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Mol Brain. 2014 Aug 28;7:61. doi: 10.1186/s13041-014-0061-2.

Neuronal representation of working memory in the medial prefrontal cortex of rats.

Author information

1
Institute of Neurobiology & State Key Laboratory of Medical Neurobiology, Fudan University, Shanghai 200032, China. bmli@ncu.edu.cn.

Abstract

Working memory is a process for short-term active maintenance of information. Behavioral neurophysiological studies in monkeys have demonstrated that the dorsolateral prefrontal cortex (dlPFC) is a key cortical region for working memory. The medial prefrontal cortex (mPFC) in rats is a cortical area similar to the dlPFC in monkeys in terms of anatomical connections, and is also required for behavioral performance on working-memory tasks. However, it is still controversial regarding whether and how mPFC neurons encode working memory. In the present study, we trained rats on a two-choice spatial delayed alternation task in Y maze, a typical working memory task for rodents, and investigated neuronal activities in the mPFC when rats performed the task. Our results show that, (1) inactivation of the mPFC severely impaired the performance of rats on the task, consistent with previous studies showing the importance of the mPFC for working-memory tasks; (2) 93.7% mPFC cells (449 in 479) exhibited changes in spiking frequency that were temporally locked with the task events, some of which, including delay-related cells, were tuned by spatial information; (3) differential delay activities in individual mPFC cells appeared transiently and sequentially along the delay, especially during the early phase of the delay; (4) some mPFC cells showed no change in discharge frequency but exhibited differential synchronization in firing during the delay. The present results suggest that mPFC neurons in rats are involved in encoding working memory, via increasing firing frequency or synchronization.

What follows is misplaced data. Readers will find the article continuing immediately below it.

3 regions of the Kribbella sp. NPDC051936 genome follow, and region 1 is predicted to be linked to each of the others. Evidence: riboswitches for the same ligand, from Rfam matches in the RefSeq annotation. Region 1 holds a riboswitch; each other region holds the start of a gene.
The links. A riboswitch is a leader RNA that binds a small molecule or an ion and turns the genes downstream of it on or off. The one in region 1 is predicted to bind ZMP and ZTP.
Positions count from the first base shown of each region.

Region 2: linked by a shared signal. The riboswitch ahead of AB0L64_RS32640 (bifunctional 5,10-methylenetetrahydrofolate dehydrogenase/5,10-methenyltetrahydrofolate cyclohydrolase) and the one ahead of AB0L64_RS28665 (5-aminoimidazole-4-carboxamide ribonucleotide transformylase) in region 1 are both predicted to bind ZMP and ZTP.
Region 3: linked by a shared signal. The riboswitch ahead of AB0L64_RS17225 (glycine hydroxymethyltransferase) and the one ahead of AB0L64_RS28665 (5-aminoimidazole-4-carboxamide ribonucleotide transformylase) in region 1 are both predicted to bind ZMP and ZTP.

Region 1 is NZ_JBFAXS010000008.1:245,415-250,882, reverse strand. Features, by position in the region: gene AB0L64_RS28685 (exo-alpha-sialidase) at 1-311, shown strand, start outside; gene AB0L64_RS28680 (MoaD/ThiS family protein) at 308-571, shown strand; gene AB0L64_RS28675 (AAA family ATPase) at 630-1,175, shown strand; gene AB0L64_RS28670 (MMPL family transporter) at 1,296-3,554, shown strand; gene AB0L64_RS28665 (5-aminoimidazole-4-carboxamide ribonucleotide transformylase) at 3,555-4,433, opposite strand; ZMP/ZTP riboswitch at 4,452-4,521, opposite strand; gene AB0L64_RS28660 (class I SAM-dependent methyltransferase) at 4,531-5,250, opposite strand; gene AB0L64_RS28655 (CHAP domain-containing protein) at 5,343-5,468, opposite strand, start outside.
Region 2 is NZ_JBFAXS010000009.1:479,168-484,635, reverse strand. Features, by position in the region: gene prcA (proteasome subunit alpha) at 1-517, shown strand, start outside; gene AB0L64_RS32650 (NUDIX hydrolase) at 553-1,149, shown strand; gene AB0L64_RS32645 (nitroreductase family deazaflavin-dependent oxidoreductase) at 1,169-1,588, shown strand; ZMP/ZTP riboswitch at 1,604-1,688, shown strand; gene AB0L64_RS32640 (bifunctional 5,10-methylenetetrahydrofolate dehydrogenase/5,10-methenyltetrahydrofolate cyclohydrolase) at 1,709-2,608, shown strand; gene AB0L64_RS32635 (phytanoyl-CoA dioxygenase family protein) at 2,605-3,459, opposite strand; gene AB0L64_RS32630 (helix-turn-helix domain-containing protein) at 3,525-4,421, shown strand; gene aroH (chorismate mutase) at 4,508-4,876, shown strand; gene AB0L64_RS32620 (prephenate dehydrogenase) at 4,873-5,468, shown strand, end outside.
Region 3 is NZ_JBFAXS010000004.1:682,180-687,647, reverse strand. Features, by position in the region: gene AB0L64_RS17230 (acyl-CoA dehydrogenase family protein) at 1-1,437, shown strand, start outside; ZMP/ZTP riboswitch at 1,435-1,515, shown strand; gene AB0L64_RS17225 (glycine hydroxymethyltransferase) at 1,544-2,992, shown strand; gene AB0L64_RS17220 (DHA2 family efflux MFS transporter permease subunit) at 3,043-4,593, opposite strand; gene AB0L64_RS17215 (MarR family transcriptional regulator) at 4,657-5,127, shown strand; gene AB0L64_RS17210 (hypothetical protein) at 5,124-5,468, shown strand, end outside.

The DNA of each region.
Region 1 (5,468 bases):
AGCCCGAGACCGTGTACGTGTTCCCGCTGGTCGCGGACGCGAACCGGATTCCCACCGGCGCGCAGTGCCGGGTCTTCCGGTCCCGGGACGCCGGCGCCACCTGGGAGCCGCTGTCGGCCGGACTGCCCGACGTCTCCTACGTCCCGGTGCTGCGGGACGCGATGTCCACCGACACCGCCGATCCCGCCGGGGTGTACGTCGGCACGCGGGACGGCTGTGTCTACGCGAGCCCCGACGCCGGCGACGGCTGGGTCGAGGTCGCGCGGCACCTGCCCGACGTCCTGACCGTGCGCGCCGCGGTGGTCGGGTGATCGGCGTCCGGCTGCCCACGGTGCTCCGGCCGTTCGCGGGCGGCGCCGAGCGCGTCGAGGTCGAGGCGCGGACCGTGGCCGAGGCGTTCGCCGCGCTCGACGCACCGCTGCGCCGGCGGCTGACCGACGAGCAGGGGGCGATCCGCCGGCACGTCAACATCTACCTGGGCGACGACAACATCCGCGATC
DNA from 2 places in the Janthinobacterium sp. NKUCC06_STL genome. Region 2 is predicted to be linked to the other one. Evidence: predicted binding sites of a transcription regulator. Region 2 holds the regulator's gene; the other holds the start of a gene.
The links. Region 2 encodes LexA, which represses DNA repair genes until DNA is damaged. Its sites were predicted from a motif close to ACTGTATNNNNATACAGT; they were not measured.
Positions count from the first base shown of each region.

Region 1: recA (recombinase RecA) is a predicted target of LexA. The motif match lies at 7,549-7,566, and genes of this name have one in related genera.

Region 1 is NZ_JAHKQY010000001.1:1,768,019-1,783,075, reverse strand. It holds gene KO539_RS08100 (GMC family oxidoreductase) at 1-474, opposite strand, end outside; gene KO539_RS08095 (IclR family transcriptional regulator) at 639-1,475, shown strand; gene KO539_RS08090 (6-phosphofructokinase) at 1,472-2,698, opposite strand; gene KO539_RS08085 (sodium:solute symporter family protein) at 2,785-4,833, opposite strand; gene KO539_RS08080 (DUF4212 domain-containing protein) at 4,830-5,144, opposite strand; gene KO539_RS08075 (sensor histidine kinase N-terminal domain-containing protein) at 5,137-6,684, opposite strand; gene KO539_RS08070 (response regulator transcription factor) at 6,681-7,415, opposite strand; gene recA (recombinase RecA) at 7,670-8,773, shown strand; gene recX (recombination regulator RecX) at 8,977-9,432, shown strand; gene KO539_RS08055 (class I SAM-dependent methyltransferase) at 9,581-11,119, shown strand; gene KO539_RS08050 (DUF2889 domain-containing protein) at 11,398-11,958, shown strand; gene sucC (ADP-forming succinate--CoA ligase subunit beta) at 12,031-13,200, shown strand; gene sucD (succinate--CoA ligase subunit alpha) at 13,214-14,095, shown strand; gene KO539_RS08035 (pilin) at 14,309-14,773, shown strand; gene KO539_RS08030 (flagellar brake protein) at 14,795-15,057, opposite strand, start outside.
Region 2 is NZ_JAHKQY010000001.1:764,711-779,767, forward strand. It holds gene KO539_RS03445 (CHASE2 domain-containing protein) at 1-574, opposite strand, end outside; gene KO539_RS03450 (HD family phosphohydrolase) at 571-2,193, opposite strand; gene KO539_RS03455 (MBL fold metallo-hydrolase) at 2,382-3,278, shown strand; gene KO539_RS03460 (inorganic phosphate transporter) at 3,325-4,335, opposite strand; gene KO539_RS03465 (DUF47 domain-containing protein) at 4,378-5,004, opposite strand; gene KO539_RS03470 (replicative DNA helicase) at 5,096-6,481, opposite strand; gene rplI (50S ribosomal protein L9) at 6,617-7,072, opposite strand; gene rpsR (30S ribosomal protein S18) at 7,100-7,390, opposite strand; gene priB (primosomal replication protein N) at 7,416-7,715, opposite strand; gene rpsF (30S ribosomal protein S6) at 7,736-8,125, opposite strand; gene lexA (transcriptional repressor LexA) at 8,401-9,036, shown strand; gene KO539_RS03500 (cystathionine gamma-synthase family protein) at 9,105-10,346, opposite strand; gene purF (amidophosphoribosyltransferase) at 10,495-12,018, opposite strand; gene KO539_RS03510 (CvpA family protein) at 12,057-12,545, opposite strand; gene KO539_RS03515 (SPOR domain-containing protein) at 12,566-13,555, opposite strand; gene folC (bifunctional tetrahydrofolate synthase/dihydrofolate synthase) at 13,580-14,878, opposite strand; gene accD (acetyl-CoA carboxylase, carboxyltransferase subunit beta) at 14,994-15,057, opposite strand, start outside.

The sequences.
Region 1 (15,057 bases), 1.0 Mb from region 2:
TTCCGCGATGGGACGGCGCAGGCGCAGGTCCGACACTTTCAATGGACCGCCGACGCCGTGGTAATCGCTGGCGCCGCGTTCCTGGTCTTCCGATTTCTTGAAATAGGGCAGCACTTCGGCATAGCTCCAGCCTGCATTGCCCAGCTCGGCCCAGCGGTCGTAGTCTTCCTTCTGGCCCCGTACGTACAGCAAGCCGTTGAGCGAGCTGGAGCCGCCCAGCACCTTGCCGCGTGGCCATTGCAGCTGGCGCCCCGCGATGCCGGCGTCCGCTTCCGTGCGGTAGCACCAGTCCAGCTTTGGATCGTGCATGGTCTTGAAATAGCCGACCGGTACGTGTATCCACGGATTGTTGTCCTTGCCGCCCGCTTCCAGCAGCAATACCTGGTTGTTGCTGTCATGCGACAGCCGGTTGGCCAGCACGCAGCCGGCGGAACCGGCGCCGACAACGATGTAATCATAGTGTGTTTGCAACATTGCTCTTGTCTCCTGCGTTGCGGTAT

PMID:
25159295
PMCID:
PMC4237901
DOI:
10.1186/s13041-014-0061-2
[Indexed for MEDLINE]
Free PMC Article

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